Ac­cess to a New As­set Class

Prime Merid­ian Cap­i­tal Man­age­ment en­ables high net worth in­di­vid­u­als to in­vest in the bur­geon­ing field of on­line mar­ket­place loans.

Inc. (USA) - - INNOVATE -


be­gan to take off in the mid-2000s, it was al­most in­evitable that lend­ing would be­come part of the mix. If in­di­vid­u­als could rent or lend out things like homes, cars, and tal­ent, why not money?

In­deed, on­line peer-to-peer (P2P) lend­ing—or mar­ket­place lend­ing as it’s also known—started on sites such as Pros­per and Lend­ing Club as a way for bor­row­ers and lenders to come to­gether with­out the need for a bank. By elim­i­nat­ing banks as the “mid­dle­man,” bor­row­ers could get lower in­ter­est rates for typ­i­cal credit needs such as re­fi­nanc­ing a high-in­ter­est credit card or tak­ing out a per­sonal or small busi­ness loan. Lenders could earn higher re­turns—typ­i­cally in the high sin­gle-dig­its—than they would if they kept their money parked in a check­ing or sav­ings ac­count. Prime Merid­ian Cap­i­tal Man­age­ment saw prom­ise in this newly emerg­ing as­set class. The Wal­nut Creek, Cal­i­for­ni­abased investment man­age­ment firm was started in 2012 by vet­eran fi­nan­cial man­ager Don Davis to spe­cial­ize pre­cisely in the bur­geon­ing P2P lend­ing space. The com­pany has a fam­ily of four funds that give in­vestors ac­cess to short-du­ra­tion, high in­ter­est rate loan port­fo­lios by tak­ing ad­van­tage of the ef­fi­cien­cies in the grow­ing on­line P2P lend­ing arena. Davis says the loans in Prime Merid­ian’s funds in­clude un­se­cured con­sumer debt con­sol­i­da­tion, small busi­ness fi­nanc­ing, real es­tate, and more. The funds are at­trac­tive to Prime Merid­ian’s clients—mainly ul­tra high net worth in­di­vid­u­als and as­set man­age­ment firms—be­cause they are de­signed to create a steady stream of in­come. They also have a low cor­re­la­tion to other as­set classes in a port­fo­lio, mean­ing that they can per­form dif­fer­ently than equities or bonds in the same eco­nomic cli­mate. Davis says he was at­tracted to the P2P lend­ing space af­ter re­search­ing var­i­ous al­ter­na­tive in­come prod­ucts such as real es­tate investment trusts (REITs) and cer­tain oil and gas prod­ucts. At the time he was run­ning Novus In­vest­ments, an al­ter­na­tive as­set man­age­ment firm. He liked the on­line lend­ing model be­cause he says it was much more trans­par­ent and ef­fi­cient than a bank. “If an in­di­vid­ual wants to bor­row money from a bank, to this day it’s still a very ar­chaic process,” he says. “When you go to an on­line lender, they’re uti­liz­ing tech­nol­ogy in a much more ef­fi­cient way, and the whole process can take two weeks or less. That’s why they’re so pop­u­lar.”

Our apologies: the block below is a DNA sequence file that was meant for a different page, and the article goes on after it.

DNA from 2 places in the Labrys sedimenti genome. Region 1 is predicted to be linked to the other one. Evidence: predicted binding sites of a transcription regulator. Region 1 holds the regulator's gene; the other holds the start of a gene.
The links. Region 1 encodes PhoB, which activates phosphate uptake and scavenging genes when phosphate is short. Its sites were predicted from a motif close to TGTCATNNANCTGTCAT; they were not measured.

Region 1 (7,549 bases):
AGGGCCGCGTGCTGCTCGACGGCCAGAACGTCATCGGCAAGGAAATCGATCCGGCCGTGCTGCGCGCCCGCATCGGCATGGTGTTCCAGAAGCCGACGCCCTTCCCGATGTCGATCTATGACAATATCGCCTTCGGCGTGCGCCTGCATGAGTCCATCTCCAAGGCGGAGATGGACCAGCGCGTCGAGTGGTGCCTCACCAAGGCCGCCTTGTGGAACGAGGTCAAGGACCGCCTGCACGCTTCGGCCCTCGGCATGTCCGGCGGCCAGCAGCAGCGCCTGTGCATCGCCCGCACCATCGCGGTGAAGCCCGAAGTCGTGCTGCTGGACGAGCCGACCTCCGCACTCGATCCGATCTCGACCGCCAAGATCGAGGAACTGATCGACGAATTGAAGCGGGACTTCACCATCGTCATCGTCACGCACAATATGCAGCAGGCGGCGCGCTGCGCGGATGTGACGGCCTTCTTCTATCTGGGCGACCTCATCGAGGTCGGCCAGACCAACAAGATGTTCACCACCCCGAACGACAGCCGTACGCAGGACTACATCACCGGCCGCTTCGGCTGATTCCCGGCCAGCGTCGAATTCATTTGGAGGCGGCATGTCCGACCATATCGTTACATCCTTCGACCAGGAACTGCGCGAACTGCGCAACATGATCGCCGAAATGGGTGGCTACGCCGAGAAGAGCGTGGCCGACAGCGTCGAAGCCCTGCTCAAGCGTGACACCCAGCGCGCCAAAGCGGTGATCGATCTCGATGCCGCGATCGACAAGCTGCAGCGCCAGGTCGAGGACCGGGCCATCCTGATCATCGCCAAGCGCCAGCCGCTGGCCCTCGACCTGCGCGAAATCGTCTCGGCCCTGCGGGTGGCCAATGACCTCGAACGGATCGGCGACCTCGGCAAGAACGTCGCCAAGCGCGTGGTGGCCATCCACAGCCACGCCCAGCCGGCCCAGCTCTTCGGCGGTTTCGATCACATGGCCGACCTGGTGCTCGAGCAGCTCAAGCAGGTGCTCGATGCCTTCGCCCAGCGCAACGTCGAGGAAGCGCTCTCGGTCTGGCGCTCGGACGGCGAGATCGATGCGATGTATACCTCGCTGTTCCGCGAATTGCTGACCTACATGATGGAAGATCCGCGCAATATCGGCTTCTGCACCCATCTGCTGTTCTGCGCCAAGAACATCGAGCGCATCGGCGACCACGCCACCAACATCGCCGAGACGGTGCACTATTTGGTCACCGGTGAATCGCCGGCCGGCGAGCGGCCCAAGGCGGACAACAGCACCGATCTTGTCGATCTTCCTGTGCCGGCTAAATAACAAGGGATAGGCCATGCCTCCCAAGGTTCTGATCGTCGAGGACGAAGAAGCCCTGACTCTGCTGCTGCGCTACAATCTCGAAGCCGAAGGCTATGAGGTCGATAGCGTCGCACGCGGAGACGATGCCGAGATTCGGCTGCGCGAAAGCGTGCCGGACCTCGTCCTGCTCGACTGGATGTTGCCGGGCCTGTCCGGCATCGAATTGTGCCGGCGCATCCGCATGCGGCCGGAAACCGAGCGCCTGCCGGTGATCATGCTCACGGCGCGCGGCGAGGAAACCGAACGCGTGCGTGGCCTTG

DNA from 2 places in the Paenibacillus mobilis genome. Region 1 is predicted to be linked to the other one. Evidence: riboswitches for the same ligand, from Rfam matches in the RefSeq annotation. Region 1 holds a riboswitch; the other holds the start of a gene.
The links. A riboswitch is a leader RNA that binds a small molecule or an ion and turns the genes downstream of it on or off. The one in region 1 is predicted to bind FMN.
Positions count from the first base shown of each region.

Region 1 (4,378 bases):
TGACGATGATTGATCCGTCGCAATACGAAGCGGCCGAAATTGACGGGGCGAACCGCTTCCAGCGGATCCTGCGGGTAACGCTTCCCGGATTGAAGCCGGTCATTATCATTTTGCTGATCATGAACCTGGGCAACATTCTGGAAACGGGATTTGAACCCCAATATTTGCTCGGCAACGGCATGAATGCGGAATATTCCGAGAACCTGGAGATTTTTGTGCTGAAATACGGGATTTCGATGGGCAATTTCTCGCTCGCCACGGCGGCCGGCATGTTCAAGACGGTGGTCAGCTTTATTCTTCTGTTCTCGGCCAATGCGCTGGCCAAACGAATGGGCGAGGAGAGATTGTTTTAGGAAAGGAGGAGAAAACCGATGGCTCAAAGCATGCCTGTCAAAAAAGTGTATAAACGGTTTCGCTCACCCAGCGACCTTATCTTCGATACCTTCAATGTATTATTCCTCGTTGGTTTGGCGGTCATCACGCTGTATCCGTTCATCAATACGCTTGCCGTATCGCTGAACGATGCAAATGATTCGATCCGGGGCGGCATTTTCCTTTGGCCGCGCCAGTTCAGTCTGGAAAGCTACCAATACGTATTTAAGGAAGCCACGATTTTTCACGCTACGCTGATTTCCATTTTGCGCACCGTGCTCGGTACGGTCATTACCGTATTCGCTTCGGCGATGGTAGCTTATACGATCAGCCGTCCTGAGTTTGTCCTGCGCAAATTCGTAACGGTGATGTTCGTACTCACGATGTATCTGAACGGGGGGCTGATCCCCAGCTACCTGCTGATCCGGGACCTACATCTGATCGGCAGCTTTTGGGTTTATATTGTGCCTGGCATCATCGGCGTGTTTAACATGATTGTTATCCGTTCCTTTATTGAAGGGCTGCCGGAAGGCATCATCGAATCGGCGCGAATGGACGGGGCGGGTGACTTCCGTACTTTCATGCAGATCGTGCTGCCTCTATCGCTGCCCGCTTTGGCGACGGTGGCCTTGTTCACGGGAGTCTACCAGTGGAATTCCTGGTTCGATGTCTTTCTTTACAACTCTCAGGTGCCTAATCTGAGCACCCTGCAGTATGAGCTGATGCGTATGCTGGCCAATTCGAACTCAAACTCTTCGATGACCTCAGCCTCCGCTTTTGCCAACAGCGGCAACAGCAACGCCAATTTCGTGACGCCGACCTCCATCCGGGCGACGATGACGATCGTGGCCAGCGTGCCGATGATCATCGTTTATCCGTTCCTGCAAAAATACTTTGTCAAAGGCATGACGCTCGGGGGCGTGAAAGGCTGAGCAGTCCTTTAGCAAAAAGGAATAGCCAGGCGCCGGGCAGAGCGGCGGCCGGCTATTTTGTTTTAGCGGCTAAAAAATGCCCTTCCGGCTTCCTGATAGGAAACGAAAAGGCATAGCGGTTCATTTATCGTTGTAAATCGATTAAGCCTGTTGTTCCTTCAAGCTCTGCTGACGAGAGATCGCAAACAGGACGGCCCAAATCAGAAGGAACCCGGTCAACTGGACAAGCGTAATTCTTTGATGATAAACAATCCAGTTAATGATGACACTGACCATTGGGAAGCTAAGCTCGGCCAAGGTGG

In­deed, P2P loan orig­i­na­tions to­taled more than $23 bil­lion in the U.S. last year, ac­cord­ing to Deloitte, with Lend­ing Club the big­gest player. So far, Prime Merid­ian is find­ing ro­bust in­ter­est in its P2P-cen­tric funds and claims assets un­der man­age­ment have grown to $560 mil­lion. “We ex­pect to be at $1 bil­lion by next sum­mer,” Davis adds. The com­pany makes money by charg­ing clients a man­age­ment fee and a per­for­mance fee for the funds it man­ages. As he looks ahead to other types of lend­ing in the P2P space, Davis says auto loans in­ter­est him, but stu­dent loans do not.

“The in­ter­est rates are lower and also there are a lot of po­lit­i­cal is­sues sur­round­ing stu­dent loans con­cern­ing ex­tend­ing pay­ment cy­cles or giv­ing stu­dents pay­ment hol­i­days,” he says. “That’s good for stu­dents and for so­ci­ety, but that also means there’s a lot of un­cer­tainty in this space. And our ob­jec­tive at Prime Merid­ian is to give our in­vestors the best riskad­justed re­turns.” Learn more at pmi­

Newspapers in English

Newspapers from USA

© PressReader. All rights reserved.